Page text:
This is part of an ongoing series of articles published by Johnson Financial Group. This issue is written by Brian Andrew, EVP, Chief Investment Officer.
Last weekend my son and I took our annual sojourn to Road America for the MotoAmerica Superbike race series. It was a great weekend of racing with some exciting finishes. The last Superbike race of the weekend found two rivals battling it out around the 4.05 mile road course. On the last lap in the last turn, one of them pushed too hard to overtake and crashed. He lost the race and his rival closed the gap on the series championship.
The policy events of the past several days have me thinking we've seen a push too far with the announcement of tariffs on Mexico to get them to the table on our mutual border issues. We have been sanguine on the effect of tariffs given the high level of business and consumer confidence. However, the uncertainty surrounding foreign policy and the recent rapid fire policy prescriptions have the potential to more significantly lower our economic growth expectations for the rest of 2019. We believed that growth could be between 2.5% and 3.0%. However, with the recent rhetoric from China and the Mexican finance minister, we think that may be in jeopardy.
On Thursday, President Trump announced plans for escalating tariffs on Mexico, our third largest trading partner, effective June 10. The tariffs would start at 5% and ratchet up to 25% by October if we don't see improvement in Mexico's efforts to reduce cross‐border migration. With $347 billion in goods and services crossing the U.S. and Mexican border last year, an increase in tariffs will cost consumers on things from avocados to Ford F‐150s. Tariffs increase the cost of goods sold, and those higher prices are either picked up by the company selling them or the consumer buying them. Either way, they reduce growth.
We've noted in previous writings that tariffs have the potential to reduce growth by as much as seven‐tenths of a percentage point. That doesn't sound like much, but when applied to a nominal growth estimate of 4.5% to 5.0%, subtracting seven-tenths of a point equates to growth around 10% lower than hoped for. The Mexican tariffs could reduce growth by another four‐tenths of a percentage point if fully implemented. These factors in combination would make it difficult for our original estimate of 2.5% to 3.0% to be believable.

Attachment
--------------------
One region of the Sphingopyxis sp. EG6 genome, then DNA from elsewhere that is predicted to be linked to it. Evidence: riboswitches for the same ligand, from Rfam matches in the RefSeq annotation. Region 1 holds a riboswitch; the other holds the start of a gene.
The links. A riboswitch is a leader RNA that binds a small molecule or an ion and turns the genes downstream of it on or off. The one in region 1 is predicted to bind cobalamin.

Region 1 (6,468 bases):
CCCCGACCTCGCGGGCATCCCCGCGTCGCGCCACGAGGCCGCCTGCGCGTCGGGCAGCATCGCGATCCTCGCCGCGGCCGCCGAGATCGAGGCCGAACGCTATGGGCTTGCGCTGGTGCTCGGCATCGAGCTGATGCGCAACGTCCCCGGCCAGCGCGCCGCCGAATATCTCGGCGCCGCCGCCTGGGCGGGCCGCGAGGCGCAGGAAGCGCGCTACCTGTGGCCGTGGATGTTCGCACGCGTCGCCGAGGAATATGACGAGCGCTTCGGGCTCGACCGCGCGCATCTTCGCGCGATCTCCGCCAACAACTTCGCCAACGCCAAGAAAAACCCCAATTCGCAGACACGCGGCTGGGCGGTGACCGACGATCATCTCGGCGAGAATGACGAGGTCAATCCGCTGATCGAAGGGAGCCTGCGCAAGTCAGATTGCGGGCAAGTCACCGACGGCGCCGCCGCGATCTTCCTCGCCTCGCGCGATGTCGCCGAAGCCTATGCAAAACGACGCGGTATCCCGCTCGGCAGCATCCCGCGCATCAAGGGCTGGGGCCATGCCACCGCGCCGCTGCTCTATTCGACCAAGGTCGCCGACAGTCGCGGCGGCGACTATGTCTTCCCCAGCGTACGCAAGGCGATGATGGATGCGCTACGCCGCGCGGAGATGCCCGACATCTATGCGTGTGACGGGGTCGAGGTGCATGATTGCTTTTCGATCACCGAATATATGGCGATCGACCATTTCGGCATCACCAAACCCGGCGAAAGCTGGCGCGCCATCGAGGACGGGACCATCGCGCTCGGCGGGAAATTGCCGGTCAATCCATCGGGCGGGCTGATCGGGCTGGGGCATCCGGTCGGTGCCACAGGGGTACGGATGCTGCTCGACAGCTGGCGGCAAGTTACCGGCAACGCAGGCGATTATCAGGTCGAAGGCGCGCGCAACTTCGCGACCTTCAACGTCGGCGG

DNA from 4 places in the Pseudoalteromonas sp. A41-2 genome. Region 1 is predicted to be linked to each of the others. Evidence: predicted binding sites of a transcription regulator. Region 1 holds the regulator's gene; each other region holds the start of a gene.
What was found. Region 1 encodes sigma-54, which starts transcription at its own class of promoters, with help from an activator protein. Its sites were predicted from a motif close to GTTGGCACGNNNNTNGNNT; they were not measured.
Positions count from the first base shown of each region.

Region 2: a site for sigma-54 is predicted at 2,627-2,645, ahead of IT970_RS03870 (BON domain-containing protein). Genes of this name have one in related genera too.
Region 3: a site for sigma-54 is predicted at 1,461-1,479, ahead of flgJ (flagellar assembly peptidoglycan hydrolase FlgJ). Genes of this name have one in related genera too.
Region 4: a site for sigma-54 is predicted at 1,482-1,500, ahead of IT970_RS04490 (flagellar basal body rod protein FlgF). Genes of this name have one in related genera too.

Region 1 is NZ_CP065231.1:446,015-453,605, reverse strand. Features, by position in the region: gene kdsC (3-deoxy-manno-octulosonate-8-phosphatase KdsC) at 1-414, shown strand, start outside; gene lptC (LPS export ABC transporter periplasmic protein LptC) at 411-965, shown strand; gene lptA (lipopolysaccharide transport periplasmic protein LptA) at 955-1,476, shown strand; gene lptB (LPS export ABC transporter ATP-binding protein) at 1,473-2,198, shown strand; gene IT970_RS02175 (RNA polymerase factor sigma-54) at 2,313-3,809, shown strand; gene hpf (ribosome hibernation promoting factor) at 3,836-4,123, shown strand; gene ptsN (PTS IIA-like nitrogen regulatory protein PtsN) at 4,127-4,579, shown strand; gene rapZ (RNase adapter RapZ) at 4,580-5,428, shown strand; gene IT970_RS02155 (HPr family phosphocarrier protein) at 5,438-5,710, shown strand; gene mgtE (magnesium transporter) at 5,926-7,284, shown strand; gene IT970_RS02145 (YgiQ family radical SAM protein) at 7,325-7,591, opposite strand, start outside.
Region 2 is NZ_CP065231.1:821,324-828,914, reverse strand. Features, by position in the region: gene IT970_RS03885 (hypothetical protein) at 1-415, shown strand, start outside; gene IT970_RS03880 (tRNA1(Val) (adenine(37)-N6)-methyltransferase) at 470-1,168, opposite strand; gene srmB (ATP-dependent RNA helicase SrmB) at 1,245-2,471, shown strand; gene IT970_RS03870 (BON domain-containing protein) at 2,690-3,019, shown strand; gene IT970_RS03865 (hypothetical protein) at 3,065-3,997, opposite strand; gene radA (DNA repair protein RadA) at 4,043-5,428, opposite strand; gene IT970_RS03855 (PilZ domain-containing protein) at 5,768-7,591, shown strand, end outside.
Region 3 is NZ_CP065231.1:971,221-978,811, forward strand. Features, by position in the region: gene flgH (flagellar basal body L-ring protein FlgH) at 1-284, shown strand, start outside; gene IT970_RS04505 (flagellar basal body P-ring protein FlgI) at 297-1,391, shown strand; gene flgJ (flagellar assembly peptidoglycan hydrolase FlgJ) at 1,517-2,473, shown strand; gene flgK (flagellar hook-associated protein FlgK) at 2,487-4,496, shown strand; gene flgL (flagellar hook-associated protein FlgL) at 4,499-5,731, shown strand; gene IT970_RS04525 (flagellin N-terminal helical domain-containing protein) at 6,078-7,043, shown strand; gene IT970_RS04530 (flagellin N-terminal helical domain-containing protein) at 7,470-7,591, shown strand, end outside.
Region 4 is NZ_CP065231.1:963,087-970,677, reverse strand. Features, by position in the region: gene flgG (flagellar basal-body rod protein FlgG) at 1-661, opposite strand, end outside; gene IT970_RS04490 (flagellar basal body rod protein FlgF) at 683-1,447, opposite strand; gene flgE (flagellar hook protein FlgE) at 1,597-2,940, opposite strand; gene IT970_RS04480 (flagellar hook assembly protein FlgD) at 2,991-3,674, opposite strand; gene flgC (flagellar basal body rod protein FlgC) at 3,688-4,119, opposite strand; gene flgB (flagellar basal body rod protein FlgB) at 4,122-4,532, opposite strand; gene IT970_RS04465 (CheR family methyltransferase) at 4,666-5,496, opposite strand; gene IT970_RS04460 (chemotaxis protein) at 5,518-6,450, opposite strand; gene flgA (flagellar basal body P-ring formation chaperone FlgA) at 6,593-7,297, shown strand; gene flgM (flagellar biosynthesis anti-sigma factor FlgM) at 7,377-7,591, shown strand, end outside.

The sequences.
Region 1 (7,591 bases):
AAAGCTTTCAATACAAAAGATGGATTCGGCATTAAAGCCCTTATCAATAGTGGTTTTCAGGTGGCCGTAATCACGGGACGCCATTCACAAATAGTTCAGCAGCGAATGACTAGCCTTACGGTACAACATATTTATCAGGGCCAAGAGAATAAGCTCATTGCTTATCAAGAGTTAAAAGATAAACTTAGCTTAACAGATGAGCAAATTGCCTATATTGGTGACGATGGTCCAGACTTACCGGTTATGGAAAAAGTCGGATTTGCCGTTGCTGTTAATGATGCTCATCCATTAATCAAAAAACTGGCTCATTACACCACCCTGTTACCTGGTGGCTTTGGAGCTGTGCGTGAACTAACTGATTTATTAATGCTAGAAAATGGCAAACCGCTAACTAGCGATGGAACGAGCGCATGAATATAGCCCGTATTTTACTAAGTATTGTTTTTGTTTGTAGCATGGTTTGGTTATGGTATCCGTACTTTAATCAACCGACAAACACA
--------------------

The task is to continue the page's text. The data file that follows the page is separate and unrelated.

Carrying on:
The bond market sent a dire message last Friday as the yields on Treasury bonds declined precipitously and the extra yield earned on corporate bonds turned higher (implying an increase in risk). As an example, the 2‐year Treasury is now trading at 1.86% after trading near 2.2% a week ago Friday. At its peak last October, the yield was above 3%.
It seems bond investors are pricing in a more significant decline in economic growth and pushing the Federal Reserve even harder to reduce the level of interest rates this year. We believe the Fed will remain data dependent and need to see more hard evidence of a slowdown. Having said this, the Fed chairman was in the news Monday acknowledging that a prolonged trade battle has the potential to weaken the economy and cause the Fed to act sooner. Stocks rallied more than 2% Tuesday on this news.
Coming into 2019, investors were worried that the Fed would hike rates at least twice. We believe the Fed will likely stand pat until it sees further evidence of worsening economic data, which is likely if business and consumer sentiment shift more negative due to trade issues.
Measures of confidence, however, remain near their all‐time high. The University of Michigan Consumer Sentiment Survey currently stands at 97 after a post‐recession peak of 101. With unemployment below 4% and wage growth pushing higher than 3%, consumers have reason to be upbeat. However, if all the tariffs suggested by the administration are implemented (a scenario we don't believe is likely), inflation would rise enough to cause a pinch on consumer spending.
This week, the Purchasing Manager's Index, or PMI, was released and showed a decline beyond what was expected. Stocks sold off on this news, although for our part we don't believe the recent decline represents a protracted weakening of the economy. However, with trade rhetoric escalating and the Mexican tariff showing the administration is willing to use this tool unconventionally, we will continue to manage portfolio risk to the lower end of our range.
Unlike the racer on Sunday who used too much front brake to make the turn and ended up crashing out, we hope that the Trump administration is only using the current rhetoric and tariff suggestions to negotiate a better position. President Trump and Premier of China are expected to meet at the late June G20 meeting. The USMCA (U.S., Canada, Mexican trade deal) needs to be approved by Congress. These events may be leading to the show of commitment to tariffs as a negotiating tool. We hope it doesn't go too far.
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